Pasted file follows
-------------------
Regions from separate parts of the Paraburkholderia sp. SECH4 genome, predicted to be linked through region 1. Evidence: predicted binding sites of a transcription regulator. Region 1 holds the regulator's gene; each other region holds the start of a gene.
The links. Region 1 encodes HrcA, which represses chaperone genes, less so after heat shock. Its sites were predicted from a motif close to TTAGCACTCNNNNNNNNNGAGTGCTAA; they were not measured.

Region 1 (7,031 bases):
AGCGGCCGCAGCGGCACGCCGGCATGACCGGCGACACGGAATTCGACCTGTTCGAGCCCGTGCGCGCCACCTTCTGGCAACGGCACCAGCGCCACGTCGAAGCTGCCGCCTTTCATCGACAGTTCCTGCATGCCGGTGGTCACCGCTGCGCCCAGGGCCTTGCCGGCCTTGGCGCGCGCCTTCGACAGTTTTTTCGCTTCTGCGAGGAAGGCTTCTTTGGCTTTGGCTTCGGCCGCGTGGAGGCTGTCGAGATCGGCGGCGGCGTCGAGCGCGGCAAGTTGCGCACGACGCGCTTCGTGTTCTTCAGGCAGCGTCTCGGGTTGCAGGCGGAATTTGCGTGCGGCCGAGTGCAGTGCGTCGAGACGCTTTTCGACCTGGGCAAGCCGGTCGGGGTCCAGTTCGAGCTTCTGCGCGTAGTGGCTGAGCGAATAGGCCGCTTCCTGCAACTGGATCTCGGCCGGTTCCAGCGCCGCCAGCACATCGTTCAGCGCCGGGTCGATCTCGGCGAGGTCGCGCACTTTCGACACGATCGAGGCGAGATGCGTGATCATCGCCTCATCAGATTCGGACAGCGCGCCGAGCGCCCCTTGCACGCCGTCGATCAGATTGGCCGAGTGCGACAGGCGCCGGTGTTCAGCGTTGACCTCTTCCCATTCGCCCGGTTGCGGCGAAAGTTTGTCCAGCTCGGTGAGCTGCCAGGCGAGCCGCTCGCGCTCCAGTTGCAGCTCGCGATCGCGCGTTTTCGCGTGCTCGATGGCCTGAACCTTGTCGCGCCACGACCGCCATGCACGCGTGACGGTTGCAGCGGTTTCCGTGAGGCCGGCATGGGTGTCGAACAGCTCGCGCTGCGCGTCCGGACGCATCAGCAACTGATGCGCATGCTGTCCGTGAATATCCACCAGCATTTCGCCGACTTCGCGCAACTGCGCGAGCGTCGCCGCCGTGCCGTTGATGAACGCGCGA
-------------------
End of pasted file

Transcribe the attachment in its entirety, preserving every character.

Regions from separate parts of the Paraburkholderia sp. SECH4 genome, predicted to be linked through region 1. Evidence: predicted binding sites of a transcription regulator. Region 1 holds the regulator's gene; each other region holds the start of a gene.
The links. Region 1 encodes HrcA, which represses chaperone genes, less so after heat shock. Its sites were predicted from a motif close to TTAGCACTCNNNNNNNNNGAGTGCTAA; they were not measured.

Region 1 (7,031 bases):
AGCGGCCGCAGCGGCACGCCGGCATGACCGGCGACACGGAATTCGACCTGTTCGAGCCCGTGCGCGCCACCTTCTGGCAACGGCACCAGCGCCACGTCGAAGCTGCCGCCTTTCATCGACAGTTCCTGCATGCCGGTGGTCACCGCTGCGCCCAGGGCCTTGCCGGCCTTGGCGCGCGCCTTCGACAGTTTTTTCGCTTCTGCGAGGAAGGCTTCTTTGGCTTTGGCTTCGGCCGCGTGGAGGCTGTCGAGATCGGCGGCGGCGTCGAGCGCGGCAAGTTGCGCACGACGCGCTTCGTGTTCTTCAGGCAGCGTCTCGGGTTGCAGGCGGAATTTGCGTGCGGCCGAGTGCAGTGCGTCGAGACGCTTTTCGACCTGGGCAAGCCGGTCGGGGTCCAGTTCGAGCTTCTGCGCGTAGTGGCTGAGCGAATAGGCCGCTTCCTGCAACTGGATCTCGGCCGGTTCCAGCGCCGCCAGCACATCGTTCAGCGCCGGGTCGATCTCGGCGAGGTCGCGCACTTTCGACACGATCGAGGCGAGATGCGTGATCATCGCCTCATCAGATTCGGACAGCGCGCCGAGCGCCCCTTGCACGCCGTCGATCAGATTGGCCGAGTGCGACAGGCGCCGGTGTTCAGCGTTGACCTCTTCCCATTCGCCCGGTTGCGGCGAAAGTTTGTCCAGCTCGGTGAGCTGCCAGGCGAGCCGCTCGCGCTCCAGTTGCAGCTCGCGATCGCGCGTTTTCGCGTGCTCGATGGCCTGAACCTTGTCGCGCCACGACCGCCATGCACGCGTGACGGTTGCAGCGGTTTCCGTGAGGCCGGCATGGGTGTCGAACAGCTCGCGCTGCGCGTCCGGACGCATCAGCAACTGATGCGCATGCTGTCCGTGAATATCCACCAGCATTTCGCCGACTTCGCGCAACTGCGCGAGCGTCGCCGCCGTGCCGTTGATGAACGCGCGA